Slow fishing, quick clean up
There can be a fair amount of things to grumble about for locals during the dipnetting season on the Kenai.
Traffic, lines at the store and all the other things that can easily provoke a sort of, "you kids quit pickin’ the apples" mentality. The mess of fish heads and fish guts on the beaches has, in the past, also been a source of some discontent. But over the past several years the city of Kenai has upped its effort to curb at least some of that.
I hitched a ride earlier this week with Jacob Hart in one of the city’s tractors used to rake the beach. For the past three summers, he’s picked up extra hours working beach cleanup duty for the city’s Parks and Recreation Department.
“All I know is this is the hydraulics. This is our friend. This does nice work. The only time I get out of the cab is if I run into a big piece of wood or trash or something like that.”
He’s talking about the big rake attached to the back of the tractor, which is dropped in the sand and drug over the surface to pick up whatever the seagulls don’t want or haven’t gotten to.
“There’s a lot of fish heads down towards this end. This year they seem to be cleaning it up pretty good, which is kind of nice. Well, it’s nice, but it don’t give me anything to do.”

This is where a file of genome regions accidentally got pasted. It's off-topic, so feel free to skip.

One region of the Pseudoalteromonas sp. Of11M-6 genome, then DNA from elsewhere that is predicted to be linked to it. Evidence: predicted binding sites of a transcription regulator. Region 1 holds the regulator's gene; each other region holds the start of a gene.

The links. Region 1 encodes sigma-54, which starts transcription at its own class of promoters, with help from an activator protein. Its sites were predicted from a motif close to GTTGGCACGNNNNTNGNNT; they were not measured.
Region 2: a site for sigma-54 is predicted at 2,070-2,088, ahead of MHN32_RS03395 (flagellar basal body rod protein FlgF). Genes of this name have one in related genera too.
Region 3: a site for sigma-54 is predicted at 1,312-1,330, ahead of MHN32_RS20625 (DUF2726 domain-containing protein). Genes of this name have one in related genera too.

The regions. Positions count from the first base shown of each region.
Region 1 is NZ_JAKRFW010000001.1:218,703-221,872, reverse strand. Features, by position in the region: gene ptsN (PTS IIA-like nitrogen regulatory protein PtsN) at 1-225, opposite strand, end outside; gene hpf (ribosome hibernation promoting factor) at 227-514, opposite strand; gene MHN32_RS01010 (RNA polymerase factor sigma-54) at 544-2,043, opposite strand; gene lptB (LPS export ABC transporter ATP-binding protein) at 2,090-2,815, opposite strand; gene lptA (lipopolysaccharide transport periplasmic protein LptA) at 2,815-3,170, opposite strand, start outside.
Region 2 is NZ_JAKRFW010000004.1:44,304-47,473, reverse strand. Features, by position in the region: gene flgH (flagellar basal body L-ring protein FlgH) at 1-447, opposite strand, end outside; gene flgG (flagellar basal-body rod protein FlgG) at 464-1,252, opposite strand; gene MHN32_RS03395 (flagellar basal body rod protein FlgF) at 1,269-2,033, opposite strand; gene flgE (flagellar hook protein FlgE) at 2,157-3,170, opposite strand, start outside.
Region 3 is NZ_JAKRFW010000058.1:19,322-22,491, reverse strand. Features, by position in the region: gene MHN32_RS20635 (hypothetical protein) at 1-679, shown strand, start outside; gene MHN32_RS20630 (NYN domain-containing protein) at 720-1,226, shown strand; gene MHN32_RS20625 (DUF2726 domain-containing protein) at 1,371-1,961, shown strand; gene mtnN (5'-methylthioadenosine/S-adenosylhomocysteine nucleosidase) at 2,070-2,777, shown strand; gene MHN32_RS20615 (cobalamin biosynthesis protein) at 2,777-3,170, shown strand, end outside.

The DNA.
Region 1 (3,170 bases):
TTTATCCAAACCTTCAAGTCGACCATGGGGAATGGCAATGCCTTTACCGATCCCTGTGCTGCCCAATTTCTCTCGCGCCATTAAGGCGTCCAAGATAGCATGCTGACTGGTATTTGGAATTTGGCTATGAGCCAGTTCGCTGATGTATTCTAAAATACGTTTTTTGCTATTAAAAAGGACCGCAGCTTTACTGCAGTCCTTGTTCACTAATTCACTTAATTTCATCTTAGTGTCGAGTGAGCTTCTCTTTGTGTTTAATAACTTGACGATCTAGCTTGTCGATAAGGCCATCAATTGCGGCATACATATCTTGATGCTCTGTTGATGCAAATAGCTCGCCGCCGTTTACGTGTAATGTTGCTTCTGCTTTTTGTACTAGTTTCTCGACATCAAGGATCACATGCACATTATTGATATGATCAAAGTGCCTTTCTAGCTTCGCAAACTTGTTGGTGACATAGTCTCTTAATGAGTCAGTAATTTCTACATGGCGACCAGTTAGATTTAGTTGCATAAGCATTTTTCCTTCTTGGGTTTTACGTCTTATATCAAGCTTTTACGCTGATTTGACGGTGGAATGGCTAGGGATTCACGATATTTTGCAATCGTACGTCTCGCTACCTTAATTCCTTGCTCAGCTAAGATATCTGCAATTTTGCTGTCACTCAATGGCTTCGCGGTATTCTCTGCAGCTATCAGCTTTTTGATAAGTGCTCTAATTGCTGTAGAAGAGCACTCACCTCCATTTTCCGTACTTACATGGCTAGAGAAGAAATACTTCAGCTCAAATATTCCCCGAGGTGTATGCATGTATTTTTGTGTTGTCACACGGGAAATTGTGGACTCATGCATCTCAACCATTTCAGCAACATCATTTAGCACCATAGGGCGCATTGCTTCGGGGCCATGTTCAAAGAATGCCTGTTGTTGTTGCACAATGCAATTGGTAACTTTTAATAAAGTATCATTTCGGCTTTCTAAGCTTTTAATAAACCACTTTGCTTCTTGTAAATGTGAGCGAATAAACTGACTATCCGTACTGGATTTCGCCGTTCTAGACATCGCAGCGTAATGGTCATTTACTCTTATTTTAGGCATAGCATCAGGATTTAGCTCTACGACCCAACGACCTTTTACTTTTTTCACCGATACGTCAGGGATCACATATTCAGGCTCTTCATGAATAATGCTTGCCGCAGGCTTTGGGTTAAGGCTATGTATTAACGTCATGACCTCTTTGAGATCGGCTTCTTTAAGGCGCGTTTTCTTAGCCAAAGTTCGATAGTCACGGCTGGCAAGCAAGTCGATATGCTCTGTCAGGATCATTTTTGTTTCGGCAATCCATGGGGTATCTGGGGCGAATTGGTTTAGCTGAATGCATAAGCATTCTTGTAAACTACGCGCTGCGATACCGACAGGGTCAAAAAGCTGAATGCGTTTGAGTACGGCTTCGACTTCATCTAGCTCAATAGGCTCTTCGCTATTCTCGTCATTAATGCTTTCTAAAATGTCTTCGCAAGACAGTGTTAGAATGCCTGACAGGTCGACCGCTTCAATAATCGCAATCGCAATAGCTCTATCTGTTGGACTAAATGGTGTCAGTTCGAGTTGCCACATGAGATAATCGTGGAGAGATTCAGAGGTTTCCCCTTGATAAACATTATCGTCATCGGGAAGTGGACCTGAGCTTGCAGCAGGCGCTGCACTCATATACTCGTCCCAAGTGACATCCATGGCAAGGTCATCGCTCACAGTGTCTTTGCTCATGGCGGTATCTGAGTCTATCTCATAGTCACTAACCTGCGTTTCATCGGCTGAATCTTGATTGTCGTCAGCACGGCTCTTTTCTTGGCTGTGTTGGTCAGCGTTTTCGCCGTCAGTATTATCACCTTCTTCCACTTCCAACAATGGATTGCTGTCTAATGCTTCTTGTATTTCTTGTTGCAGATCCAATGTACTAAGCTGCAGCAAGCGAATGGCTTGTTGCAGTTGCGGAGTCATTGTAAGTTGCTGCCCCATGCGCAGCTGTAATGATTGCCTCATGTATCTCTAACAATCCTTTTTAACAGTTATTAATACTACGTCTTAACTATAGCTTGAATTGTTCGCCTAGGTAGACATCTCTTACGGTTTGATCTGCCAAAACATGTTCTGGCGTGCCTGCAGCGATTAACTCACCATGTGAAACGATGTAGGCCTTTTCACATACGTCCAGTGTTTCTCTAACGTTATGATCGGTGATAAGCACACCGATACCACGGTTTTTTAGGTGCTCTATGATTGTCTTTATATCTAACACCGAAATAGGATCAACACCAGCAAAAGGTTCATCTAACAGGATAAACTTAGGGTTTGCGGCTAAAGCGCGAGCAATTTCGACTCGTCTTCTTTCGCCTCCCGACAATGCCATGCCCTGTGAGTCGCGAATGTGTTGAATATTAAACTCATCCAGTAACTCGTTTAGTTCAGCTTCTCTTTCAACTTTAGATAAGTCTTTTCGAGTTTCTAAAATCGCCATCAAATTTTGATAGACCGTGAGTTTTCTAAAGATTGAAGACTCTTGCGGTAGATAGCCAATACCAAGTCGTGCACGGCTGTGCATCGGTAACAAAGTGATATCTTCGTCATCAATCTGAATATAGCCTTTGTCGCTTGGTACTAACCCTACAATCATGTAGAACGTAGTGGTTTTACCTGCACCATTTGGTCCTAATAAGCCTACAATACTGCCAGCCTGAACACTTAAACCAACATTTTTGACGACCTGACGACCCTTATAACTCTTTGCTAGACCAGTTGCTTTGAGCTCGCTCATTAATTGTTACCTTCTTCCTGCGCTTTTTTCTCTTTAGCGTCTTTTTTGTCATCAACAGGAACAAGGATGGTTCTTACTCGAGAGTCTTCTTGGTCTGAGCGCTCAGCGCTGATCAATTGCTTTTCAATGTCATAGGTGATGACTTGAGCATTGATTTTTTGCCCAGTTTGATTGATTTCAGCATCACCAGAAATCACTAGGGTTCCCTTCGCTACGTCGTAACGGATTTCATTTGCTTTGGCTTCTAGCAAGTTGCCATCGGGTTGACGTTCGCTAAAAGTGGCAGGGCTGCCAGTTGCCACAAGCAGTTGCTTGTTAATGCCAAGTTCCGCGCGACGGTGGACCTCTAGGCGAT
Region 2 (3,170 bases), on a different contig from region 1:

We slowly make our way up the north side toward the mouth of the river, dodging dipnetters hauling in coolers from the waterline and the makeshift cleaning stations that dot the beach. There’s some fish waste out here but it’s not in the giant piles that have made for so many great photos over the years.
“See, because what you’re looking for is a big, long line of them. There’ll be a big long line of fish heads and you get in that line and you rake it all out to the beach or you find a big pile of fish heads or guts and you rake it back down to the waterline.”
But the waste just isn’t there. A sockeye carcass here, a couple heads over there. On this night, the fishing is slow, making the cleanup pretty quick. After a couple passes, we make our way back. This is actually the only time Jacob dropped the rake all night, to clean up the entrance to the beach a bit.
"For some reason there's no fish heads ... . I'm so far ahead of it, there's nothing to do. This year I'm just really surprised. We're over halfway through the dipnet season and I really haven't raked once, just for the simple fact the fish aren't really in. They're just trickling in."
And the trickle continues. The latest counts showed no more than 30,000 fish on a given day over the past week, but whether the return hits a few hundred or a few hundred thousand at a time, Hart and dozens of others will be doing what they can to keep things clean.